Homemade Hot Honey
Hot honey has been one of the viral trends to grace pizza pop culture in recent years. There’s little mystery to the hive mind. It’s got an addictive kick, both fiery and sweet, that compliments food featuring fat by cutting right through it. For fans of pepperoni, Detroit squares or already-spicy nduja pizza– a drizzled hot honey finish post-bake is a must-try. It’s also a nice touch on cocktails, in marinades and on dishes that have nothing to do with pizza (what are those?) including Buffalo wings, cornbread, biscuits, breakfast toast, grilled salmon and roast chicken. It’s also something you can make at home to your own preferred spice level.
The most well-known version is probably Mike’s Hot Honey, which is quickly becoming as ubiquitous as shakers filled with crushed red pepper flakes and Parmesan at on-trend pizzerias across America. The “Mike” is Mike Kurtz, who first discovered the delicious combination while studying abroad in Brazil. Mike fell in love with it, developing his own take and gifting little pots of it as presents to friends and family. When he introduced it to Paulie Giannone of Paulie Gee’s, the vaunted Brooklyn pizzeria where Mike apprenticed, an instant love – and best-seller – was born. We’re, of course, talking about the Hellboy, Paulie Gee’s most popular pizza: fresh mozzarella, Italian tomatoes, Berkshire soppressata picante, Parmigiano Reggiano, and a post-bake drizzle of Mike’s Hot Honey. After customers kept asking to take bottles home, Kurtz founded Mike’s Hot Honey in 2010. The rest is pizza history. Today, there’s also Mike’s Extra Hot Honey.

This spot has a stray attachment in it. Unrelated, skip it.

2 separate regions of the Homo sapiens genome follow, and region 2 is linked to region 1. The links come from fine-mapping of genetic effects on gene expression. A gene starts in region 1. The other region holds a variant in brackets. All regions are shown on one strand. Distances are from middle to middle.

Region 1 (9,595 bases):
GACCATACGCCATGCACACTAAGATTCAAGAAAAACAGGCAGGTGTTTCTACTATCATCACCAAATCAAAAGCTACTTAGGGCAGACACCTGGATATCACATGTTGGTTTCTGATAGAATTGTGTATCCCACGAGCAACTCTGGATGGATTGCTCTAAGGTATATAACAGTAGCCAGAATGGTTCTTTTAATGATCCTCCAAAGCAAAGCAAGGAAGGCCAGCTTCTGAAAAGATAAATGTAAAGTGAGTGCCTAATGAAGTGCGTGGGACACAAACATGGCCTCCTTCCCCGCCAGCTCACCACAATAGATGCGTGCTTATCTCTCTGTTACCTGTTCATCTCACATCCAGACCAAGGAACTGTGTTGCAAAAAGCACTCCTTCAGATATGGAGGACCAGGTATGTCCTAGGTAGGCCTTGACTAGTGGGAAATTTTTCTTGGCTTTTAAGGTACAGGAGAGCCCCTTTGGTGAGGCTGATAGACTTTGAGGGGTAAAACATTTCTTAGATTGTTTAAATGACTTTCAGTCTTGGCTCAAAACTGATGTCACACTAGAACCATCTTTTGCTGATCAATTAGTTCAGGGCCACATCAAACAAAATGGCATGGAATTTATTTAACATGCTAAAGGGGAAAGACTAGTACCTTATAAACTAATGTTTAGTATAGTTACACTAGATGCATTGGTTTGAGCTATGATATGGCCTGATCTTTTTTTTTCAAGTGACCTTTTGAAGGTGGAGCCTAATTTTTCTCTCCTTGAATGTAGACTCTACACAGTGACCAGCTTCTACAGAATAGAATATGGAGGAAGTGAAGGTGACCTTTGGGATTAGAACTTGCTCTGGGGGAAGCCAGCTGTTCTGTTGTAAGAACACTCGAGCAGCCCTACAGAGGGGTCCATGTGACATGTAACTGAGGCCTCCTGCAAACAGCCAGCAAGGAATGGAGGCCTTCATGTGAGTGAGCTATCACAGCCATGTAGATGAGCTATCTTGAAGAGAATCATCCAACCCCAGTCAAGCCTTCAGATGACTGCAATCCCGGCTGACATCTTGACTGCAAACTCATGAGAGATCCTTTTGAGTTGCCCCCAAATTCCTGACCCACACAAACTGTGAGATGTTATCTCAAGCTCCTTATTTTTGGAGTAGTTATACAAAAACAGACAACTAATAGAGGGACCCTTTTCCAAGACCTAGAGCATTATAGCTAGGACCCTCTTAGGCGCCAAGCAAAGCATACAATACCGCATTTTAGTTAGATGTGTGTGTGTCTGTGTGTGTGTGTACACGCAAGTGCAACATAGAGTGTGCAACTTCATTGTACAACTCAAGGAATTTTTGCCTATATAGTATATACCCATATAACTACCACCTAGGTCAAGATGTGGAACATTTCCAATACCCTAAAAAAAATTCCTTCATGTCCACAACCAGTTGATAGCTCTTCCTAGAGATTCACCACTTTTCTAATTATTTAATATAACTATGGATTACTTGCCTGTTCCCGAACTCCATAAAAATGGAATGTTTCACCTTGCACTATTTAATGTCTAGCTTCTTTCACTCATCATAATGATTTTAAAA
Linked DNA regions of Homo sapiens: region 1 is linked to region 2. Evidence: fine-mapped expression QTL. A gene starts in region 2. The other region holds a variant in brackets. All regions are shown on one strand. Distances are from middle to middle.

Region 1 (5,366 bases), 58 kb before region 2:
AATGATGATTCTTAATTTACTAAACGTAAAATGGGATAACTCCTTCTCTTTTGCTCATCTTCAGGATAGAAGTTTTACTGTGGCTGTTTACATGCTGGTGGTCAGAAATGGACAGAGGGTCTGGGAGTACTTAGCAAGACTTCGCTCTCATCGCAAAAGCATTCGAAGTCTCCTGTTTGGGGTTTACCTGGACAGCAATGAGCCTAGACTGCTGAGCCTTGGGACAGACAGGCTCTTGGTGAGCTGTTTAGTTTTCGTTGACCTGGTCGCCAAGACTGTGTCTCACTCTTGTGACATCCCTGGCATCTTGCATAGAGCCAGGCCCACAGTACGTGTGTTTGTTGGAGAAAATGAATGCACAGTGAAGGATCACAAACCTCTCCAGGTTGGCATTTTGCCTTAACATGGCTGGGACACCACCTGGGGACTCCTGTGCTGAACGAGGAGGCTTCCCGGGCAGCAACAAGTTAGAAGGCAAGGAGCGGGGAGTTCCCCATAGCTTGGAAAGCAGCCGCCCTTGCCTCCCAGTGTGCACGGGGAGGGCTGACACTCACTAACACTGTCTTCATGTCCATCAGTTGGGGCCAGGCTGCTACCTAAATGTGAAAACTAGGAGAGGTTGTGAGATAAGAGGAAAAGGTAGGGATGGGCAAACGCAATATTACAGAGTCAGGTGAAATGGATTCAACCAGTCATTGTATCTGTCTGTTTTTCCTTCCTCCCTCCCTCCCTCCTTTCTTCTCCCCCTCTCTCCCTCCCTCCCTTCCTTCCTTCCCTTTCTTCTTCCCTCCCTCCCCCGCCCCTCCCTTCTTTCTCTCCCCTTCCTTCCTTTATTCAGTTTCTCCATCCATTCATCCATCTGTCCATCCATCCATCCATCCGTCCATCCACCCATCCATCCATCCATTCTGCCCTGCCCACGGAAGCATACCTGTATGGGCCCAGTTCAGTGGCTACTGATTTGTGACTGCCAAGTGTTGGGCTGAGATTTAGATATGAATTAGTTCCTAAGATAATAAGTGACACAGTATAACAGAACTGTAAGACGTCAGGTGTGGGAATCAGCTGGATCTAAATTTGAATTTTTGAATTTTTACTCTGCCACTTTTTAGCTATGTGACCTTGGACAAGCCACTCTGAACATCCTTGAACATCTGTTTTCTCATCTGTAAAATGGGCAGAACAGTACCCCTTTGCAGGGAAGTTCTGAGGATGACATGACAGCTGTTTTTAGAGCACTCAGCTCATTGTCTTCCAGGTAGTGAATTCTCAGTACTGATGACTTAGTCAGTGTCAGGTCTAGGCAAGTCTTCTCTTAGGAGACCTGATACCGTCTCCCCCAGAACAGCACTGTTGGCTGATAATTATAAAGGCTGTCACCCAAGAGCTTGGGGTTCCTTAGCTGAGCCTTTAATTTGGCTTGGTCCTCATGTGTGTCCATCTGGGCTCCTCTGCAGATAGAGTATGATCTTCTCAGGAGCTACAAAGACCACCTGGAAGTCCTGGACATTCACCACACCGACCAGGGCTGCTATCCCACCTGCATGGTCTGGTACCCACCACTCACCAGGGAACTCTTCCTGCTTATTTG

Mike’s Hot Honey is great and definitely worth stocking up on. But making your own hot honey at home allows you to explore a world of chilli pepper flavours and heat levels that suit your personal preference. It’s also a deliciously spicy act of pizza love that follows a fairly simple ingredient list and process: honey, chilli peppers, and vinegar. After a short process of chopping up your chilis, simmering them in honey and stirring in the vinegar, all that’s left is sampling your homemade hot honey. Just go easy on that first drizzle… it can pack a punch!
Notes: Choose your chilli peppers and vinegar based on your own heat and flavour preferences. We’ve chosen a mix of Serrano red and Thai chilli peppers, resulting in a mild, family-friendly heat. For fans of fiery-hot heat, sub in spicier peppers like habaneros or (beware!) ghost peppers. For a chunkier “extra hot” kick, chop the chillis finely and leave them in the honey unstrained.Yield
1 pot of hot honey
10 minutes active time, 1 hour chill
500ml glass container
340 grams honey
1 Serrano red chilli, thinly sliced
1 Thai chilli, thinly sliced
If you prefer to use dried chilis, swap out all the fresh chilis for 2 teaspoons of red pepper flakes
1 tablespoon apple cider vinegar
Add the honey and chilli pepper to a saucepan. Bring to a simmer over a medium heat, then remove from the heat and stir in the apple cider vinegar. Leave to cool before transferring to a glass container. Strain or remove the pepper slices if desired (these also make an excellent pizza garnish).